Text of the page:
\begin{tikzpicture}[node distance=2.0cm]
\node(a)[rectangle, draw=black] {$a$};
\node(b)[rectangle, draw=red, right of=a] {$b$};
\draw[->] (a) -- (b);

will put the b-node to the right of the a-node, at a default distance of 2.0cm:

a simple flowchart

The \draw[->] (a) -- (b); command creates a line joining the two nodes (using the node labels) with an arrow at the end of the line.

Finally, you can also create nodes as part of other commands:

\draw (0.0, 0.0) --node[fill=green]{$A$} (1.0, 1.0);

This will automatically centre the node on the line drawn by the \draw command:

a line with a label

Once you know how to create nodes and join them using appropriate draws, you have almost everything you need to create flowcharts. One additional thing you might need to know is how to use the -- in the \draw command:

\node(a) {A};
\node(b) [right of=a, below of=a] {B};
\node(c) [right of=b, above of=b] {C};
\node(d) [right of=c, below of=c] {D};
\draw (a) -- (b);
\draw (b) |- (c);
\draw (c) -| (d);

Notice how the various \draw commands result in different orientations for the node connections:

flow chart with different connections

Note that while TikZ is very powerful in creating flowcharts, it is not very good at helping you figure out how to optimally position your nodes. There are other tools (e.g. Graphviz] that can do this for you. On Linux systems, there is a utility tool called dot2tex that can convert a Graphviz .dot-file into a properly positioned TikZ flowchart:

dot2tex -f tikz -t raw --figonly <input .dot file> > <output .tex file>

Embedding TikZ into LaTeX figures

In the first example above, you already saw how to embed a tikzpicture into a .pdf-document. This example however did not give you any control over the size and position of the drawing: it was simply placed at the current position in the document, and the size was determined by the size of the drawing. This situation is pretty much equivalent to including a figure using \includegraphics without any size options.

Just as with figures, you can significantly improve the positioning of a tikzpicture by wrapping it into a figure environment:


This way, you can treat the drawing as if it was any other figure (including captions and labels), but the figure itself will still inherit the text properties from your main document, and determine its own size. You can make the document a bit more tidy by putting the TikZ code into a separate .tex-file and including that using \input.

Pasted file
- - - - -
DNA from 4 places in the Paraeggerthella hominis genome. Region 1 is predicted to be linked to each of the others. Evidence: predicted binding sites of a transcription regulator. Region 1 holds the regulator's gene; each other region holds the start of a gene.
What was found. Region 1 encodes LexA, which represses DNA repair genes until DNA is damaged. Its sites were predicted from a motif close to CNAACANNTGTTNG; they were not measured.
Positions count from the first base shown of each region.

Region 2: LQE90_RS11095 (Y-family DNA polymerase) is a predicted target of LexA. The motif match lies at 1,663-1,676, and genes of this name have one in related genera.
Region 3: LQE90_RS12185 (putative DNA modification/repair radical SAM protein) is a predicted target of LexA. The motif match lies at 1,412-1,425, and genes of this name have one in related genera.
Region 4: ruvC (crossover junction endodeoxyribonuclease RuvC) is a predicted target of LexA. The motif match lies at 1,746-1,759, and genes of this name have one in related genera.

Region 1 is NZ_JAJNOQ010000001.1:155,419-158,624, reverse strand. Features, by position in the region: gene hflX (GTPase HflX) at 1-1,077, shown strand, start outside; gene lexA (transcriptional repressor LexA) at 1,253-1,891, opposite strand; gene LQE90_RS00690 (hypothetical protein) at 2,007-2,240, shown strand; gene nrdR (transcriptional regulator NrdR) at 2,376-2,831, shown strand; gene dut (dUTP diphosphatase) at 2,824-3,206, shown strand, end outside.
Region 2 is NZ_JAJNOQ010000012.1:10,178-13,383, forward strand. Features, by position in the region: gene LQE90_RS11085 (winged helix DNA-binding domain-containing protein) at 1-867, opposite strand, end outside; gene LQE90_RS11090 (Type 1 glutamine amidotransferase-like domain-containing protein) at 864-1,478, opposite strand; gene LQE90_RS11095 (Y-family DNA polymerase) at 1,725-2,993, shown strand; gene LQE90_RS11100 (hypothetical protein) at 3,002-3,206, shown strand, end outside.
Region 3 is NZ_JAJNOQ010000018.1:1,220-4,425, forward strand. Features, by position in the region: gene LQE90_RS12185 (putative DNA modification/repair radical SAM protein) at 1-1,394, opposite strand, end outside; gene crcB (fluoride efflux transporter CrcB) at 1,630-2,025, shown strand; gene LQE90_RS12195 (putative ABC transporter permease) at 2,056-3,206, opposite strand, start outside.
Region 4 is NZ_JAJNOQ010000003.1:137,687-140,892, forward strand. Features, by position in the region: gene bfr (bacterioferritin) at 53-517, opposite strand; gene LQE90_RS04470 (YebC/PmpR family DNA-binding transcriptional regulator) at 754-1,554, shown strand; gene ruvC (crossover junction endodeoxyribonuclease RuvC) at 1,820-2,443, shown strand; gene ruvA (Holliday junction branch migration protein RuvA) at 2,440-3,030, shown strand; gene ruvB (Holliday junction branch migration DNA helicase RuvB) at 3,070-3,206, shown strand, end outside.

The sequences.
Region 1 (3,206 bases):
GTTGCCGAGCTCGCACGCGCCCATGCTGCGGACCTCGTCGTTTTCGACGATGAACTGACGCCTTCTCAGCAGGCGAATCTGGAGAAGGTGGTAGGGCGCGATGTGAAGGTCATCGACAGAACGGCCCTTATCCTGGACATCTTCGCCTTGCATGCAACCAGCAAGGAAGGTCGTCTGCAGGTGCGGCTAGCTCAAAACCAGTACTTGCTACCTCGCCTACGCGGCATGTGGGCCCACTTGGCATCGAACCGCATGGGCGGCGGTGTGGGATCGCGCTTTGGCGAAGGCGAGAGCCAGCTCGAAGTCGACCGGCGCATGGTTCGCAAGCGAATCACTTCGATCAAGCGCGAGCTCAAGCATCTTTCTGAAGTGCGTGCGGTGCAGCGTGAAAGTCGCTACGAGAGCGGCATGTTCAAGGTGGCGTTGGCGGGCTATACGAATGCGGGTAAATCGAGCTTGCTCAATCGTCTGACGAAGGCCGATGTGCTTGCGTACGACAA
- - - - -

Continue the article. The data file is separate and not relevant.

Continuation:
If you want to control the figure size yourself, you have to put the TikZ code into a separate file and wrap the \input command in a resizebox, like this:


Note that this means the TikZ figure does no longer inherit the font size of the main document.

TiKZ language reference

So far, I have just illustrated some of the available TikZ commands and options and a full reference is far beyond the scope of this post. hosts a large set of TikZ examples, and is also a very good source of information if you want to know more about basic TikZ commands. Let me just mention some important aspects that might point you in the right direction for specific use cases:

  • apart from \draw, there are also \fill and \filldraw commands. The difference between these is the way they apply colour to the objects they draw: \draw generates lines and only colours those, \fill generates a contour and then colours the inside of that contour, filldraw first draws the contour and then fills it as well. \shade is an alternative for \fill that uses a gradient fill.
  • you can generate specific shapes by passing keywords to \draw (or \fill(draw)): \draw (0.0, 0.0) circle (0.5); for example creates a circle centred on (0.0, 0.0) with radius 0.5. There are also commands for rectangles, arcs, ellipses, parabolas, sine waves… So it is worth checking if your specific shape already exists before starting to define it line by line.
  • you can create labelled property groups that can be reused for multiple commands. This is very helpful if you e.g. want to create a specific style for the nodes in a flowchart, and then apply to that all nodes. To do this, add a \tikzstyle{name} = [properties] line to the preamble of your LaTeX document, and then simply add the name as a property to the element you want to give this style.
  • similarly, you define your own colours using a \definecolor command in the preamble and then reuse these for multiple TikZ elements.
  • to reuse a specific drawing command, you can define your own LaTeX commands in the preamble of your document and then use them inside your TikZ code.
  • TikZ has a large number of additional libraries that help you create more powerful figures. You can activate these using the \usetikzlibrary command in the preamble of your document.

Cover image

To conclude, here is the full source of the cover image of this post, that includes a lot of useful commands and properties:


% background rectangle
\shade[top color=blue!20, bottom color=white] (0.0, 0.0) rectangle (10.16, 6.6);

% a simple text node
\node(startnode)[draw = black, rounded corners] at (2.0, 2.0) {Step 1};

% tikzception: a TikZ picture within a node!
\node(circlenode)[fill = white] at (5.0, 2.0) {\begin{tikzpicture}
% a circle
\draw (0.0, 0.0) circle (1.0);
% a quarter of the circle, using an arc
\filldraw[color = red] (0.0, 0.0) -- (1.0, 0.0) arc (0:90:1.0) -- (0.0, 0.0);
% a label for the quarter
\node[color = white] at (0.5, 0.5) {$90^\circ{}$};
% labels for the circle
\foreach \a in {1,2,...,12}{
\draw (\a*360/12: 1.2) node{\a};

% node with equation and fill and text colours
\node(equationnode)[fill = black, text = white] at (8.5, 1.0)

% flowchart connections
\draw[->>, dashed] (startnode) -- (circlenode);
\draw[<->, color = blue] (circlenode) -| (equationnode);

% a tree
\node at (8.0, 6.3) {$A$}
  child {node {AA}}
  child {node {AB}
    child {node {ABA}}
    child {node {ABB}}};

% Title node. Larger font and rotated
\node[rotate = 30] at (2.0, 5.0) {\Huge{}TikZ};

% Node with embedded external image
\node at (5.0, 5.0) {\includegraphics[width=2.0cm]{logo.png}};


Professional astronomer.